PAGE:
Ranjona Banerji: News TV’s ‘how did you feel when the world ended’ question

29 Apr,2015

By Ranjona Banerji


The terrible earthquake that ravaged Nepal on Saturday brought out the worst and the best of Indian news television. On Saturday, since it happened in the morning and most channels get into weekend programming, it took time for the enormity of the event to sink in. We will never, it now seems clear, escape from the tyranny of the breathless ingénue TV reporter who gets into “Wow Awesome” mode. Can there be a sentence more offensive than “The breaking news we are now covering is an earthquake in Nepal”?


As is the norm these days, the internet and Twitter got the news first, so if there has to be one-upmanship in human tragedy, the credit goes to the Net and not to television. And of the channels on offer in India, CNN won hands down on Saturday. The coverage was sober and informative. And the best of all is their met section which explained as much as was known about the earthquake and the weather in the area as the day unfolded.


Soon after the earthquake struck, CNN-IBN had the chance to broadcast the met update for Nepal but chose instead to switch to a press conference given by a minister. In India, when a politician speaks, all attention has to go to him or her, regardless. The minister made some anodyne remarks about a fast unfolding situation that added nothing substantial to the news. How I long for the days when the junior most or most incompetent reporters were sent to press conferences…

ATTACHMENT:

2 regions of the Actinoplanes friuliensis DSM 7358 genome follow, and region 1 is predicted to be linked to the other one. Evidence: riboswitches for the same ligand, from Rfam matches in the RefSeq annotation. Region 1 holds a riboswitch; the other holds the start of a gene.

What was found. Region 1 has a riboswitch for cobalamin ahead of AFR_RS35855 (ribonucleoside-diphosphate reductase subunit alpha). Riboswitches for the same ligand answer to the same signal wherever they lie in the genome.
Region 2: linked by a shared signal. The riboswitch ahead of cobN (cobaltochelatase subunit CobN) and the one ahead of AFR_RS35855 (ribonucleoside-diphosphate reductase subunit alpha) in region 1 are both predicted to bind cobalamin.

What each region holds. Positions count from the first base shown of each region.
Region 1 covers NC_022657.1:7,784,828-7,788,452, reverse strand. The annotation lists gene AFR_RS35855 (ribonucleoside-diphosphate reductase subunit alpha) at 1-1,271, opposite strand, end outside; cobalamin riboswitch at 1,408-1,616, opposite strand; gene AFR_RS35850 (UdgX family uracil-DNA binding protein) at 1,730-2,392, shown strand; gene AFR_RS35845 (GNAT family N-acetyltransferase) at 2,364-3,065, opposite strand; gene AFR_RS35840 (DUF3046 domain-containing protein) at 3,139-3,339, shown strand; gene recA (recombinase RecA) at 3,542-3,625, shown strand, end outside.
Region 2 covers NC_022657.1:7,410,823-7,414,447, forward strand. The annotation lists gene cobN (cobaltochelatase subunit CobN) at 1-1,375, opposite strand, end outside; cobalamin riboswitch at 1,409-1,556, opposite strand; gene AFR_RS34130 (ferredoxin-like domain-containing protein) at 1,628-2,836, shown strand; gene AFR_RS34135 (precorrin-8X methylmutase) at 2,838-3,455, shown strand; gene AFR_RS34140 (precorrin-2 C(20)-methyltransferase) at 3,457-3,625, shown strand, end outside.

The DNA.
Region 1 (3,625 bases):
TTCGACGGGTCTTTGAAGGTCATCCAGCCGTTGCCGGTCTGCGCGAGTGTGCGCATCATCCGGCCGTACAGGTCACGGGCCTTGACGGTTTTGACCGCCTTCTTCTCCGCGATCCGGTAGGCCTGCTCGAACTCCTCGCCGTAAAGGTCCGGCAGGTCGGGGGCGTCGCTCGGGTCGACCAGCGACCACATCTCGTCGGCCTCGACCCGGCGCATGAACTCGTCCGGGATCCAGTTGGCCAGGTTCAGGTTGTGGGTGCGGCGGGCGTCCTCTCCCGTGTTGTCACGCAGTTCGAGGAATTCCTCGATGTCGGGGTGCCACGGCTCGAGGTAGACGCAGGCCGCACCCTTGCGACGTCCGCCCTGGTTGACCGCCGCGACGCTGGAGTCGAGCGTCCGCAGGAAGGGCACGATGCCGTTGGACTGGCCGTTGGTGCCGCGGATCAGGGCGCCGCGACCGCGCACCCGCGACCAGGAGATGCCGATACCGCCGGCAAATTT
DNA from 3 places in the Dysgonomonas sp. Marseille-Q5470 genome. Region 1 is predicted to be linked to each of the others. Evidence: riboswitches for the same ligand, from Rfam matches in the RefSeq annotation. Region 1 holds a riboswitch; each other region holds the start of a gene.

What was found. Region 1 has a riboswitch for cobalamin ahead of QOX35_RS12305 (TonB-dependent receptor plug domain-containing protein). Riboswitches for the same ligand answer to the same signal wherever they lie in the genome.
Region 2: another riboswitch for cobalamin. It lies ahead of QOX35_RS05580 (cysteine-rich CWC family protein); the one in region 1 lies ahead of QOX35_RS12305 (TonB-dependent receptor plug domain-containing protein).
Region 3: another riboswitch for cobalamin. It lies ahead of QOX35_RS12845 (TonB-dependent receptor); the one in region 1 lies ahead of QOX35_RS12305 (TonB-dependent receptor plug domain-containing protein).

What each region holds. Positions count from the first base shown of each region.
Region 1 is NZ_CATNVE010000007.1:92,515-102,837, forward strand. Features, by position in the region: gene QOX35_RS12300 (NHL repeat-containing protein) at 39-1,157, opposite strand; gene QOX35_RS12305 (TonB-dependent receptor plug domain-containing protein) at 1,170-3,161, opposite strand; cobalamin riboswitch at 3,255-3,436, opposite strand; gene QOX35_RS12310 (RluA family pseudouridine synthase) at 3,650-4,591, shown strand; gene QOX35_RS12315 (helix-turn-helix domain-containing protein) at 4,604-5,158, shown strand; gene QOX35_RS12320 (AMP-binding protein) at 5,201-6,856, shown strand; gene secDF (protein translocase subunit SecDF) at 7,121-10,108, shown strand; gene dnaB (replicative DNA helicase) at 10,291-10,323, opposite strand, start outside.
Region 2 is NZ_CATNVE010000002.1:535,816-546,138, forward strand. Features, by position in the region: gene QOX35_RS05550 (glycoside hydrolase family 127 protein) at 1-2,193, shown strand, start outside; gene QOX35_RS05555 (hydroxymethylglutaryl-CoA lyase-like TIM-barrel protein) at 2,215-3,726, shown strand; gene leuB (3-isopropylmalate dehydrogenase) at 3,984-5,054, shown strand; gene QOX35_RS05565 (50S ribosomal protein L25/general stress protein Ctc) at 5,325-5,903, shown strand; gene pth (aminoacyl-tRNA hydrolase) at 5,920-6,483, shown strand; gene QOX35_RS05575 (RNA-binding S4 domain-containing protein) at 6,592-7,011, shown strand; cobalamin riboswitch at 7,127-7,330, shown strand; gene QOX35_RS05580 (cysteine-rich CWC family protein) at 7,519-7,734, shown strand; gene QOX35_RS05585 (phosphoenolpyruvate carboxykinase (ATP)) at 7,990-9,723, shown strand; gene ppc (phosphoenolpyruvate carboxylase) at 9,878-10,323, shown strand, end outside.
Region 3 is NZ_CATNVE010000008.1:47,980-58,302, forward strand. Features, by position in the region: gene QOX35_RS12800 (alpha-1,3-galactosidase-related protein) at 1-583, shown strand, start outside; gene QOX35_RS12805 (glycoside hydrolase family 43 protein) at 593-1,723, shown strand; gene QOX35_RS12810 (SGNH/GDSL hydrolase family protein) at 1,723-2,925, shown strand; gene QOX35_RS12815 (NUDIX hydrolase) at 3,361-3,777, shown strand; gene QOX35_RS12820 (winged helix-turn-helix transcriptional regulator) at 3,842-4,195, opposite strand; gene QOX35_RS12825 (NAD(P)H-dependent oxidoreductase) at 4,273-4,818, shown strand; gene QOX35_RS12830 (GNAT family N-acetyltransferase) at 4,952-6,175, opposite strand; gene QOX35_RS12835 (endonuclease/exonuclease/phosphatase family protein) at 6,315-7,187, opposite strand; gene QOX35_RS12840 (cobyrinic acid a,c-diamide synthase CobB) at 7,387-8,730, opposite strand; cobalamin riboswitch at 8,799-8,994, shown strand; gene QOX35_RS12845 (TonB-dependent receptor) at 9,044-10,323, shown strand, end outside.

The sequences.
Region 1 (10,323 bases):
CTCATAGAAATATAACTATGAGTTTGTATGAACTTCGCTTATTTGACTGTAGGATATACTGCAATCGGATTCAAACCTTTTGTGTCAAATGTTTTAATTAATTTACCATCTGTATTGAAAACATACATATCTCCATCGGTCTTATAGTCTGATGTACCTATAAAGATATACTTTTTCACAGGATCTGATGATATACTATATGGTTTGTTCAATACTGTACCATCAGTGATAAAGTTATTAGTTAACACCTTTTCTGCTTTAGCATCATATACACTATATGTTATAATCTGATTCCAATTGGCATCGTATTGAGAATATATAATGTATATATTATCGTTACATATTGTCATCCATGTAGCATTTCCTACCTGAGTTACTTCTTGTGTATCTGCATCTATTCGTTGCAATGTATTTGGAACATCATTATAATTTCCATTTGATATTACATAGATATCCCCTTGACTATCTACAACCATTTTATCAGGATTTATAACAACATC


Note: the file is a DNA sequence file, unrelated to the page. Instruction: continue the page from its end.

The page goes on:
While on CNN-IBN, it was painful to watch an anchor pointing to a map of Northern India on Monday evening and saying, “This area has had many many earthquakes” many many times. We got it the first time. We would have been better informed if the many many had been replaced by numbers. We would have been even happier if the Indian plate pushing under the Asian plate had been discussed many many times with many many details.


However, it was not CNN-IBN alone which faltered. NewsX, Headlines Today and Times Now launched into their usual competition of nationalistic triumphalism. Oh India is the greatest, India set the most aid, India sent the best aid and so on. One should get used to this but it remains disgraceful and distasteful.


By Monday, most Indian channels had sent reporters to Nepal and coverage had improved. Sadly, though, whether it is CNN or the BBC or any Indian channel, the “how did you feel when the world ended” question just cannot be replaced or rephrased. They have to ask it, no matter how stupid and senseless they sound. One BBC anchor even asked an eyewitness to describe how people around him reacted after the earthquake. You really desperately want them to reply, “Oh, the people looked around at their broken homes and lives and injured and dead family and friends and went off and ate cucumber sandwiches.”


Surely, surely, there is a better way of doing it?




Incidentally, dear TV-wallahs, “PM chairs expert panel on aid for Nepal” qualifies as a news headline. It provides information. “PM tweets about Nepal earthquake” is not “breaking news”. It is not anything but your own desire to become a PR person being made public for the world to see.


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